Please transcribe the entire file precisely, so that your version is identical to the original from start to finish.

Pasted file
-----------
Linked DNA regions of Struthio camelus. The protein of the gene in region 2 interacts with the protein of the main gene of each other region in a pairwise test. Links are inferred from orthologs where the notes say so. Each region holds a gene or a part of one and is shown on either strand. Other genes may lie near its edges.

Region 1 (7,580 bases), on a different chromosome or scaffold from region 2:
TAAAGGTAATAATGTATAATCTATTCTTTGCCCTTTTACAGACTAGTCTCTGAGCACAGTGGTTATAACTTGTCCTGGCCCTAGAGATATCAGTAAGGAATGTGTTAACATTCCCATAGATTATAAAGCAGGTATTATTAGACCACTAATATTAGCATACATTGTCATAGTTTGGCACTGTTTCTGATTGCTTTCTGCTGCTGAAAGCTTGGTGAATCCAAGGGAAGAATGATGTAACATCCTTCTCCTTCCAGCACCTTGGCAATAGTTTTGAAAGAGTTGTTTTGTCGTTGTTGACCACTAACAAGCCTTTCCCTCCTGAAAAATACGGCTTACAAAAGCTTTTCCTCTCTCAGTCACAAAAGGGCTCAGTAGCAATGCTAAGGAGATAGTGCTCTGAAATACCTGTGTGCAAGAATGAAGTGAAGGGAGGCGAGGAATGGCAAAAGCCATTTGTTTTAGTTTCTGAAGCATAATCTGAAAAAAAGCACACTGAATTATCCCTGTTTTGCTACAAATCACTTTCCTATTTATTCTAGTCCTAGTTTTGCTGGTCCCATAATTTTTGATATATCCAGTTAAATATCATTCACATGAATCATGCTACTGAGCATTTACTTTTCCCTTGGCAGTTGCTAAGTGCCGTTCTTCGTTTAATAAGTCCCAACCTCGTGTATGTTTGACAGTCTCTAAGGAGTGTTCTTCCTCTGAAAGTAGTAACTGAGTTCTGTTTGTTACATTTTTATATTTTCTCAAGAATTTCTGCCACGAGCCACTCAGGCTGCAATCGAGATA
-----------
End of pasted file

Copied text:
Linked DNA regions of Struthio camelus. The protein of the gene in region 2 interacts with the protein of the main gene of each other region in a pairwise test. Links are inferred from orthologs where the notes say so. Each region holds a gene or a part of one and is shown on either strand. Other genes may lie near its edges.

Region 1 (7,580 bases), on a different chromosome or scaffold from region 2:
TAAAGGTAATAATGTATAATCTATTCTTTGCCCTTTTACAGACTAGTCTCTGAGCACAGTGGTTATAACTTGTCCTGGCCCTAGAGATATCAGTAAGGAATGTGTTAACATTCCCATAGATTATAAAGCAGGTATTATTAGACCACTAATATTAGCATACATTGTCATAGTTTGGCACTGTTTCTGATTGCTTTCTGCTGCTGAAAGCTTGGTGAATCCAAGGGAAGAATGATGTAACATCCTTCTCCTTCCAGCACCTTGGCAATAGTTTTGAAAGAGTTGTTTTGTCGTTGTTGACCACTAACAAGCCTTTCCCTCCTGAAAAATACGGCTTACAAAAGCTTTTCCTCTCTCAGTCACAAAAGGGCTCAGTAGCAATGCTAAGGAGATAGTGCTCTGAAATACCTGTGTGCAAGAATGAAGTGAAGGGAGGCGAGGAATGGCAAAAGCCATTTGTTTTAGTTTCTGAAGCATAATCTGAAAAAAAGCACACTGAATTATCCCTGTTTTGCTACAAATCACTTTCCTATTTATTCTAGTCCTAGTTTTGCTGGTCCCATAATTTTTGATATATCCAGTTAAATATCATTCACATGAATCATGCTACTGAGCATTTACTTTTCCCTTGGCAGTTGCTAAGTGCCGTTCTTCGTTTAATAAGTCCCAACCTCGTGTATGTTTGACAGTCTCTAAGGAGTGTTCTTCCTCTGAAAGTAGTAACTGAGTTCTGTTTGTTACATTTTTATATTTTCTCAAGAATTTCTGCCACGAGCCACTCAGGCTGCAATCGAGATA